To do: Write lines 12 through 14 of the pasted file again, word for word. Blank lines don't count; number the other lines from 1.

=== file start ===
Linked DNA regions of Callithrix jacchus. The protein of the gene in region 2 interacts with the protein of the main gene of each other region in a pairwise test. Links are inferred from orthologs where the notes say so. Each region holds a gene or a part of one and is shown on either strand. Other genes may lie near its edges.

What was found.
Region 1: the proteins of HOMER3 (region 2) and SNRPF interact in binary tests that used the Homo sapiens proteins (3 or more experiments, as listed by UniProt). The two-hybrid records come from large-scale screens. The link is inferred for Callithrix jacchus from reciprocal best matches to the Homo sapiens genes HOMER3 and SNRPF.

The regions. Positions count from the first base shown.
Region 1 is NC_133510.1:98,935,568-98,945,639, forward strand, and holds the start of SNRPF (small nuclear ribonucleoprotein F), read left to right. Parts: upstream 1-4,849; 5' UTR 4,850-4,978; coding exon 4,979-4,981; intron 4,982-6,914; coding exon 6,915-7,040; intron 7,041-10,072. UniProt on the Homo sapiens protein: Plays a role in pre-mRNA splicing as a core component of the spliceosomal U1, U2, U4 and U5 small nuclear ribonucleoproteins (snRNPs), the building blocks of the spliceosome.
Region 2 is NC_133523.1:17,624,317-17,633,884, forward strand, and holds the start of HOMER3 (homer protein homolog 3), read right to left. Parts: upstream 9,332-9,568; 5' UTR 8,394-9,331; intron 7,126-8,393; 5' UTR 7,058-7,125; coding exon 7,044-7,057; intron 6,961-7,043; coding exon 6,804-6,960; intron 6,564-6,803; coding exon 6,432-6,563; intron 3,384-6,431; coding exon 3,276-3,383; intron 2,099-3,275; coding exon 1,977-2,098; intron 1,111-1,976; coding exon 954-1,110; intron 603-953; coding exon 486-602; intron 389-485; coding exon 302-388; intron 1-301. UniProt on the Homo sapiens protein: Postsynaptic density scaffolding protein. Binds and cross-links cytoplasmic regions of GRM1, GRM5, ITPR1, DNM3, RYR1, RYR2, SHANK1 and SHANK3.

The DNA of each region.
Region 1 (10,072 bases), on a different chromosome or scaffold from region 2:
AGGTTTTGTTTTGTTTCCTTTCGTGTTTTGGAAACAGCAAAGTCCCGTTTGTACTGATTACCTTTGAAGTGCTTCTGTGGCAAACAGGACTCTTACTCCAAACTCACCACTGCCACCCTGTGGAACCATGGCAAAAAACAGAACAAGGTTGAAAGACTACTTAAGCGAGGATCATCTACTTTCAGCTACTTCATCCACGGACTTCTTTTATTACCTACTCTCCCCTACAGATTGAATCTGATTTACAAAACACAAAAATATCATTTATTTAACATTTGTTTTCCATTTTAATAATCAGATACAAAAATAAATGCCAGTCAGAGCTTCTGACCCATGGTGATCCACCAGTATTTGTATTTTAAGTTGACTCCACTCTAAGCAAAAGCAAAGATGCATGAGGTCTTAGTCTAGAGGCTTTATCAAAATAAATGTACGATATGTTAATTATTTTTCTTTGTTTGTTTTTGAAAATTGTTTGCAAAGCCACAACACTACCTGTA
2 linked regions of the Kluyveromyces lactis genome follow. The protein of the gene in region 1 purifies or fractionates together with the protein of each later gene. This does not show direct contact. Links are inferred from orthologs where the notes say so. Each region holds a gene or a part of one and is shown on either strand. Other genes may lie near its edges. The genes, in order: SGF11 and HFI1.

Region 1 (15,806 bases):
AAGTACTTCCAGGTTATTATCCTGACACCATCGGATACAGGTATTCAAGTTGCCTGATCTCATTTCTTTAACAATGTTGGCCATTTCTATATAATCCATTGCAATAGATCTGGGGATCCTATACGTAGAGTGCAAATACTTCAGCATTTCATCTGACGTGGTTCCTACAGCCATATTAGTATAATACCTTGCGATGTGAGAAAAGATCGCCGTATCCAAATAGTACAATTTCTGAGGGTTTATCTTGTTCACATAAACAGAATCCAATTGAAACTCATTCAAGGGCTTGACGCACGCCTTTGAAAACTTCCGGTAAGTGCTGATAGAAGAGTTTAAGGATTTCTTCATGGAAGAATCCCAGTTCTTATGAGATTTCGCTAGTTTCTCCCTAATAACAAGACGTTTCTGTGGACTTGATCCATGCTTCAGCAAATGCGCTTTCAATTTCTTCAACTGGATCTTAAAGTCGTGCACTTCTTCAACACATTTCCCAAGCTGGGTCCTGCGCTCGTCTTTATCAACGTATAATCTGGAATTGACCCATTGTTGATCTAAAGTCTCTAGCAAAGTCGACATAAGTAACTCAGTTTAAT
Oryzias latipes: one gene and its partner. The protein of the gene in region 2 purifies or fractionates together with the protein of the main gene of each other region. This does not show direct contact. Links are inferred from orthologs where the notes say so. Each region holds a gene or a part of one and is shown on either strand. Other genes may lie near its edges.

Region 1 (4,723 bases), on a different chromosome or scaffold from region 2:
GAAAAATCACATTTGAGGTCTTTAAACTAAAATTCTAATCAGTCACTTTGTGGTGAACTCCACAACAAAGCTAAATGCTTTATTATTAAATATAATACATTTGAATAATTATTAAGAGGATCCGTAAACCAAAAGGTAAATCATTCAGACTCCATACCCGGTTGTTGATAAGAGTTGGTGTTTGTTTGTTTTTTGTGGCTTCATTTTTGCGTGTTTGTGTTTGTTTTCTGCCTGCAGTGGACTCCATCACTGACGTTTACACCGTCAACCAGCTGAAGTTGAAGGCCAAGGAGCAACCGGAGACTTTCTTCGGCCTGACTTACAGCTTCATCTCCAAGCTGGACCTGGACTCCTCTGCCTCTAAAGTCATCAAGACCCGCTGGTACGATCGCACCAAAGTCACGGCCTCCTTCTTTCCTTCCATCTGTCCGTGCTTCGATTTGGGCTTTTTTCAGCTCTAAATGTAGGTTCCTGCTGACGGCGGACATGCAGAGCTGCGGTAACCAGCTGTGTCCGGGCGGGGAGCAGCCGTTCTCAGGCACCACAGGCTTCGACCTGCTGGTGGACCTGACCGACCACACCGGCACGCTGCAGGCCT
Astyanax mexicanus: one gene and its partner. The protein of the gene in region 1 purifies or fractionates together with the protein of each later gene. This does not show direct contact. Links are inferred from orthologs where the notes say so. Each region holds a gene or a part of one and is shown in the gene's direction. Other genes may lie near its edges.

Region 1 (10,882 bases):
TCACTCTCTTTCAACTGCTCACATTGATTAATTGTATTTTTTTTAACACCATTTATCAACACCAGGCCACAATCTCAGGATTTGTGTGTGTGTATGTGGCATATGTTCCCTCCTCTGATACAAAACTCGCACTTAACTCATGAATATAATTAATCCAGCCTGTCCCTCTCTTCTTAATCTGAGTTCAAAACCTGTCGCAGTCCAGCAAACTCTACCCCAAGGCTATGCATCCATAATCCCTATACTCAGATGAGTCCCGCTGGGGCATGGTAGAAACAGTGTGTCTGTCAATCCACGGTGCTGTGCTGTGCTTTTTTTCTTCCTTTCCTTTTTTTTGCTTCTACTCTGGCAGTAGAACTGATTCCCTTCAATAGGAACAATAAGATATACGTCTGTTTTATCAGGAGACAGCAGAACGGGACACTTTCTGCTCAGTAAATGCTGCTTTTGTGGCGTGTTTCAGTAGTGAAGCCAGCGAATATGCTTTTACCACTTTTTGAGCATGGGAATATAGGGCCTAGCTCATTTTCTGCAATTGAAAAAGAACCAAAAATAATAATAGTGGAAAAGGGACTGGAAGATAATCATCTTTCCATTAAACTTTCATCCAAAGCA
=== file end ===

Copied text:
AAGTACTTCCAGGTTATTATCCTGACACCATCGGATACAGGTATTCAAGTTGCCTGATCTCATTTCTTTAACAATGTTGGCCATTTCTATATAATCCATTGCAATAGATCTGGGGATCCTATACGTAGAGTGCAAATACTTCAGCATTTCATCTGACGTGGTTCCTACAGCCATATTAGTATAATACCTTGCGATGTGAGAAAAGATCGCCGTATCCAAATAGTACAATTTCTGAGGGTTTATCTTGTTCACATAAACAGAATCCAATTGAAACTCATTCAAGGGCTTGACGCACGCCTTTGAAAACTTCCGGTAAGTGCTGATAGAAGAGTTTAAGGATTTCTTCATGGAAGAATCCCAGTTCTTATGAGATTTCGCTAGTTTCTCCCTAATAACAAGACGTTTCTGTGGACTTGATCCATGCTTCAGCAAATGCGCTTTCAATTTCTTCAACTGGATCTTAAAGTCGTGCACTTCTTCAACACATTTCCCAAGCTGGGTCCTGCGCTCGTCTTTATCAACGTATAATCTGGAATTGACCCATTGTTGATCTAAAGTCTCTAGCAAAGTCGACATAAGTAACTCAGTTTAAT
Oryzias latipes: one gene and its partner. The protein of the gene in region 2 purifies or fractionates together with the protein of the main gene of each other region. This does not show direct contact. Links are inferred from orthologs where the notes say so. Each region holds a gene or a part of one and is shown on either strand. Other genes may lie near its edges.

Region 1 (4,723 bases), on a different chromosome or scaffold from region 2: